Rahul shuts out top tier,listens to lower rungs in Gujarat diagnosis

Factionalism,favouritism to blame for defeats; he promises bottom-up change

Written by Syed Khalique Ahmed | Ahmedabad | Published: October 6, 2013 4:10 am

Rahul Gandhi chose to receive feedback directly from the lower rungs of his party in Gujarat this week,keeping PCC chief Arjun Modhwadia,Leader of Opposition Shankersinh Vaghela and former CLP leader Shaktisinh Gohil out of his meetings with block and district level leaders and workers.

Rahul,who has said infighting,and not the BJP,posed the greatest challenge to his party in Gujarat,asked the middling and lower rungs of the state leadership why the Congress could not get the relatively few extra votes that might have stopped Chief Minister Narendra Modi’s victory march in the December 2012 Assembly elections.

Sources present at the meetings said,Rahul had argued that the BJP’s voteshare (47.9 per cent) was 9 percentage points more than the Congress’s (38.9 per cent),and,therefore,an extra 5 percentage points at the BJP’s cost would have been enough for the Congress to go through.

The Congress has been out of power in Gujarat since 1995,and has experimented with leadership from even old BJP hands like Vaghela without success. In 2012,top Congress leaders like Modhwadia,Gohil and Siddharth Patel,son of former chief minister Chimanbhai Patel,lost. Rahul is reported to have estimated during his meetings in Gujarat that “at least 15 factions” in the Congress had been working to cancel each other out.

Rahul met party functionaries from South and Central Gujarat on Thursday and with those from Saurashtra and North Gujarat on Friday. The state executive meeting that followed in Rajkot was attended by Ahmed Patel,political secretary to Sonia Gandhi,AICC general secretary in charge of UP Madhusudan Mistry,and AICC general secretary in charge of Gujarat Gurudas Kamat.

Patel is learnt to have suggested that the Congress must begin to identify candidates for 2014 right away,and that the party leadership must listen to workers “who did not have the means to go to Delhi or even Ahmedabad to make their voice heard”.

Rajendrasinh Jadeja,president of the Congress’s Gondal taluka unit,said Rahul had said that even a small improvement would lead to victory. “He told us that if the BSP can get power (in UP) by securing 30 per cent votes,why we can’t improve our vote-share by five percentage points to win in Gujarat,” Jadeja said.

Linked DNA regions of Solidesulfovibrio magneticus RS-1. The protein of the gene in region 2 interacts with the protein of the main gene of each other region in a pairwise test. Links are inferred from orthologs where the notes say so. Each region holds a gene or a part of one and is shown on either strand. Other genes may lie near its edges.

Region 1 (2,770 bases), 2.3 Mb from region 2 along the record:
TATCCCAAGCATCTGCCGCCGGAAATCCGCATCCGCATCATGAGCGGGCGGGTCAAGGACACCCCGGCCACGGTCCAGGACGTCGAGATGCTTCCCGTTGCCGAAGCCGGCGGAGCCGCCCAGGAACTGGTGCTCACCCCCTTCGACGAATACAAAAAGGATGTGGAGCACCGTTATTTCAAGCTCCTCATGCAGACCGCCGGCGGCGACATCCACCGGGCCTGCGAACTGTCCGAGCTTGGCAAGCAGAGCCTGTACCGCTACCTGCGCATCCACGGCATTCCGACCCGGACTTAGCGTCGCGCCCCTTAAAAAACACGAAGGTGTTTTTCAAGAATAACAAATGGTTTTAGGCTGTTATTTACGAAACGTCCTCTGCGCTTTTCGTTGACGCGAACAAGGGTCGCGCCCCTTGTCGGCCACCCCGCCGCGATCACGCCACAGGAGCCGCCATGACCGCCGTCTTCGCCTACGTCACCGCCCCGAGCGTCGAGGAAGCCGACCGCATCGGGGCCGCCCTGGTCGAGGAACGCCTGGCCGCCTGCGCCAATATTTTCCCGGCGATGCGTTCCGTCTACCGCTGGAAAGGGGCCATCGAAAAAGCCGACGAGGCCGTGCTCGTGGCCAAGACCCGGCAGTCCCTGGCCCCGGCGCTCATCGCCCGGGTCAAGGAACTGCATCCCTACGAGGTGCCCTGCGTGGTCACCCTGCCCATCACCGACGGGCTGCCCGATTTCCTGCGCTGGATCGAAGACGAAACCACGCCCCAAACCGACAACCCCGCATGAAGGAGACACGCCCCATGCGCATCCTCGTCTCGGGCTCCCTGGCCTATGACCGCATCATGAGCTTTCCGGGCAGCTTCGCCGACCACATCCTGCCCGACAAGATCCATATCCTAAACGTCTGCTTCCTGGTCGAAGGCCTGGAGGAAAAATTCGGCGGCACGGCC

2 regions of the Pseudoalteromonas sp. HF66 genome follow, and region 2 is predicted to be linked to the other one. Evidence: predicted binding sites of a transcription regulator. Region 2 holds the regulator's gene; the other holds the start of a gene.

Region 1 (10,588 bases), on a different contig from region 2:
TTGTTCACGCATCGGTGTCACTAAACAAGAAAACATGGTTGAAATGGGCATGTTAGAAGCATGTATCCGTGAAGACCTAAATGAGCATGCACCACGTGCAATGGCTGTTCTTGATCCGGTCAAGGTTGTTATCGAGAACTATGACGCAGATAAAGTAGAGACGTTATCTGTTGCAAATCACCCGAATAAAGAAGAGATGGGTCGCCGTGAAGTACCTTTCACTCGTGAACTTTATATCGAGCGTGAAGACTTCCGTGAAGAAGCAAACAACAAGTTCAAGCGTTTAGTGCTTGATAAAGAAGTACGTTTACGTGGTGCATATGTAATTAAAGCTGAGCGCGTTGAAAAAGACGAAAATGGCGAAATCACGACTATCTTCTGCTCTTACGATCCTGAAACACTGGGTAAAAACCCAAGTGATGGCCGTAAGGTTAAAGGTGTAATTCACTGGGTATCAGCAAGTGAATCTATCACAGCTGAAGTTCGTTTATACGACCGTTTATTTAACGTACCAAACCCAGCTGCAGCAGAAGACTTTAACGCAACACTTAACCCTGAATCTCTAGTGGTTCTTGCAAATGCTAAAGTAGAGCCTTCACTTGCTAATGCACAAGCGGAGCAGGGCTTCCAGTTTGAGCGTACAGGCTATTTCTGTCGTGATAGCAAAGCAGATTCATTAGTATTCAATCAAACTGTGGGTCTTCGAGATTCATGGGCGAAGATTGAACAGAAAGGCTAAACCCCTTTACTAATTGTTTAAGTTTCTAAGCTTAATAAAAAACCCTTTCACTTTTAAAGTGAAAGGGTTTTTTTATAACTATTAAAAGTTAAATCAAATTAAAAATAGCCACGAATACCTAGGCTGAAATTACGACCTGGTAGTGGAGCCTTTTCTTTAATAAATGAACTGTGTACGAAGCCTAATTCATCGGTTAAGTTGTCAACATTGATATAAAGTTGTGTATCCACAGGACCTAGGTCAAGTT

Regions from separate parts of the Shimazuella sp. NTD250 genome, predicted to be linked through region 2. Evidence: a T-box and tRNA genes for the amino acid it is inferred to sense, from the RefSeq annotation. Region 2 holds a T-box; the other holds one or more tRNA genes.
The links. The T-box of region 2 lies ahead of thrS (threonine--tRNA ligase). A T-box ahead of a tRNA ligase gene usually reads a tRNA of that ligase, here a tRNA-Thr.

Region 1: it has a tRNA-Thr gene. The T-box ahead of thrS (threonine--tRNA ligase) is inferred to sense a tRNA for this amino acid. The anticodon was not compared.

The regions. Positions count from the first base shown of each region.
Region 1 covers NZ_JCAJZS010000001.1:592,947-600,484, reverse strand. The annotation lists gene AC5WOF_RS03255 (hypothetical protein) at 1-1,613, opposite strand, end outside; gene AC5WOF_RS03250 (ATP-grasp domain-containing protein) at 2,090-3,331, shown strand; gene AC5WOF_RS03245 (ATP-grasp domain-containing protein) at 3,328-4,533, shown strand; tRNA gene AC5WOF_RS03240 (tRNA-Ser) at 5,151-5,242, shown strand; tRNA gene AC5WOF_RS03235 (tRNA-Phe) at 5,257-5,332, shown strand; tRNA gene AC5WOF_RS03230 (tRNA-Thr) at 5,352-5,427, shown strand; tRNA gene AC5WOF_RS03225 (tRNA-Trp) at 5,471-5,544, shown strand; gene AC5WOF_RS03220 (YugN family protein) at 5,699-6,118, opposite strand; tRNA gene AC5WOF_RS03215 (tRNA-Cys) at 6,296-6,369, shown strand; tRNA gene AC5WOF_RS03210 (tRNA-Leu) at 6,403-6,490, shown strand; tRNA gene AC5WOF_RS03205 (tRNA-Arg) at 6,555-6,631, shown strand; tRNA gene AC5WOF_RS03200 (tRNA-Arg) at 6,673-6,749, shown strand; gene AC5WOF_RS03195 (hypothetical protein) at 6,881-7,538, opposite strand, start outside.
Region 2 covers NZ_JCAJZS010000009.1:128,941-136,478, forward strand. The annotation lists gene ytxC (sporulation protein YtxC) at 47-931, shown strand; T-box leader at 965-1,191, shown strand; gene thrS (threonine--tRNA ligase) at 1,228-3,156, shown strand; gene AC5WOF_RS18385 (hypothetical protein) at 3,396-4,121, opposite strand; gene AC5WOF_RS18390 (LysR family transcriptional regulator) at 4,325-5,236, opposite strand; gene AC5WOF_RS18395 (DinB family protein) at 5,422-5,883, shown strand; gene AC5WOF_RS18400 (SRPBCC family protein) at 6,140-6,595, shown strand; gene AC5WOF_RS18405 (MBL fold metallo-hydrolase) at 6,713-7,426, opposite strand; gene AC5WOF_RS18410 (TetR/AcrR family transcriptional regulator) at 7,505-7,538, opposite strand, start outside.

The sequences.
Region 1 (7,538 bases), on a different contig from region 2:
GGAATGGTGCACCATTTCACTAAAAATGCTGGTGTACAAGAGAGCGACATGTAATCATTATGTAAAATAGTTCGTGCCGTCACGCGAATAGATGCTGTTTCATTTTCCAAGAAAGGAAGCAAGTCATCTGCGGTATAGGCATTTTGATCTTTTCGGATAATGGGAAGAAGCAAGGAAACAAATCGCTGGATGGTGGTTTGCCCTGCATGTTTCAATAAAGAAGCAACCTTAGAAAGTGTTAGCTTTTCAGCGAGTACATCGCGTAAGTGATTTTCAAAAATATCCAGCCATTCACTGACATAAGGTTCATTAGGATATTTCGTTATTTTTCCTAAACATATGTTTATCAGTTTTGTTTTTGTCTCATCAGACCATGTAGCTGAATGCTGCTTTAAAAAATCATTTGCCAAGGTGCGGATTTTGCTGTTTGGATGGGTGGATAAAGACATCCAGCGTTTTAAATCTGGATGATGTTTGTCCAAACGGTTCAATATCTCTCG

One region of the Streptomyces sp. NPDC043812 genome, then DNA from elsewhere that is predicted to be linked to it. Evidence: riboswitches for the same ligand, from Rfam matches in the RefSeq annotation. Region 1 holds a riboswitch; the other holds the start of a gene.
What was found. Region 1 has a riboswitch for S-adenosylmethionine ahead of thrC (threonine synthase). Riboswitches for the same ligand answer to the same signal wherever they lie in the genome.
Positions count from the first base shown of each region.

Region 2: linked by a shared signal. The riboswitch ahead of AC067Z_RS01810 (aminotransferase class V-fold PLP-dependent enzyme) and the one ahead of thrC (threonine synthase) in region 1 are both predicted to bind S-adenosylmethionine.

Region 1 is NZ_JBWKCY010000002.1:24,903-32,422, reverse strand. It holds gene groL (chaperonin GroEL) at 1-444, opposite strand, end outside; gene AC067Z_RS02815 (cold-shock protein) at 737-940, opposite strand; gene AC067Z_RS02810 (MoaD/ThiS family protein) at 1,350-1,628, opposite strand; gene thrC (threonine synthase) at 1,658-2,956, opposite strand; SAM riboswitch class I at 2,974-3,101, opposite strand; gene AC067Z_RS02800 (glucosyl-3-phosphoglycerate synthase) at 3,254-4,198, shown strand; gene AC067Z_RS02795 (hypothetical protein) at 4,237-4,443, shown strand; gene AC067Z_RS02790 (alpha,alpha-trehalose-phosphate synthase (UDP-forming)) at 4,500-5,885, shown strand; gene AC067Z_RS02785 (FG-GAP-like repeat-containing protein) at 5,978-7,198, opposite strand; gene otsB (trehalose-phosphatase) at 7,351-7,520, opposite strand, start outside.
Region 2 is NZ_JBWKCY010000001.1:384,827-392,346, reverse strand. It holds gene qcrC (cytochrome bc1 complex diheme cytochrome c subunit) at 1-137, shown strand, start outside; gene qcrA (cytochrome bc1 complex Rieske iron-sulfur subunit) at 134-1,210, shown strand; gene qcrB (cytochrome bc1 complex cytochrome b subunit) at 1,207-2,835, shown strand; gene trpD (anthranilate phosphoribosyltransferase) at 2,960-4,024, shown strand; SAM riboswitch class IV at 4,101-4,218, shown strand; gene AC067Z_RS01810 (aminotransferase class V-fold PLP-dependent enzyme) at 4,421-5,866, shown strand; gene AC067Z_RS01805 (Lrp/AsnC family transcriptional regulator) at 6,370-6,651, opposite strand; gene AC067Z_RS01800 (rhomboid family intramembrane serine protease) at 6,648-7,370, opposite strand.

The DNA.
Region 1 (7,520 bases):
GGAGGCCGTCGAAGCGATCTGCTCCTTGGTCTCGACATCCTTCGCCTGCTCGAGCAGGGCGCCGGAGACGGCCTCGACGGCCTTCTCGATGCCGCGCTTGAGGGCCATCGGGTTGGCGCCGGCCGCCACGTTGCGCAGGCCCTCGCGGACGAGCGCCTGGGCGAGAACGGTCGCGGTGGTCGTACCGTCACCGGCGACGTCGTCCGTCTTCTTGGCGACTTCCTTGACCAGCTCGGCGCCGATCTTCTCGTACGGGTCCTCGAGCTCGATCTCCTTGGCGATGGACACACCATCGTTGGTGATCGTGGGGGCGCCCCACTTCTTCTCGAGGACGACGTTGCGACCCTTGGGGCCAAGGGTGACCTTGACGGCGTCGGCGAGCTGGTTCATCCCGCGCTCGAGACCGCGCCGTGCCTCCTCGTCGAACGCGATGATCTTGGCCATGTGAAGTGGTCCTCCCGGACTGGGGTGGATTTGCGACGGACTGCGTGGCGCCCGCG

Party leaders present at the meetings said that Rahul sought answers to three questions: why the party had been losing repeatedly,why it was doing especially badly in cities,and what could be done about it.And the broad answers,apparently,were: factionalism,high levels of indiscipline arising out of bad choices in distributing tickets,and favouritism that had distanced the party from workers.

Rahul was learnt to have been told that district- and taluka-level office-bearers were not consulted,and leaders chose candidates only with a view to accommodate all factions. Had candidates been chosen better,the Congress would have won at least 105 (of the 182) seats in the assembly polls.

Polarisation along communal lines was the reason for the loss of support in urban areas,Rahul was told. He appeared visibly disturbed on hearing this,sources said.

According to insiders,Rahul stressed on a “bottom-up” approach to rejuvenate the party organisation.

“Rahulji said that even a taluka president would have some power in party matters and that those workers working hard would get due recognition. He also made it clear that indiscipline would not be tolerated,” Brijesh Merja,president of the Rajkot district unit,said after meeting the party vice-president.

Naushad Solanki,spokesperson of the Surendrangar district unit,said,“He told us that he now knows what ails the Congress in Gujarat. But this would change. Views of district leaders and local workers would be taken into account while distributing tickets.”

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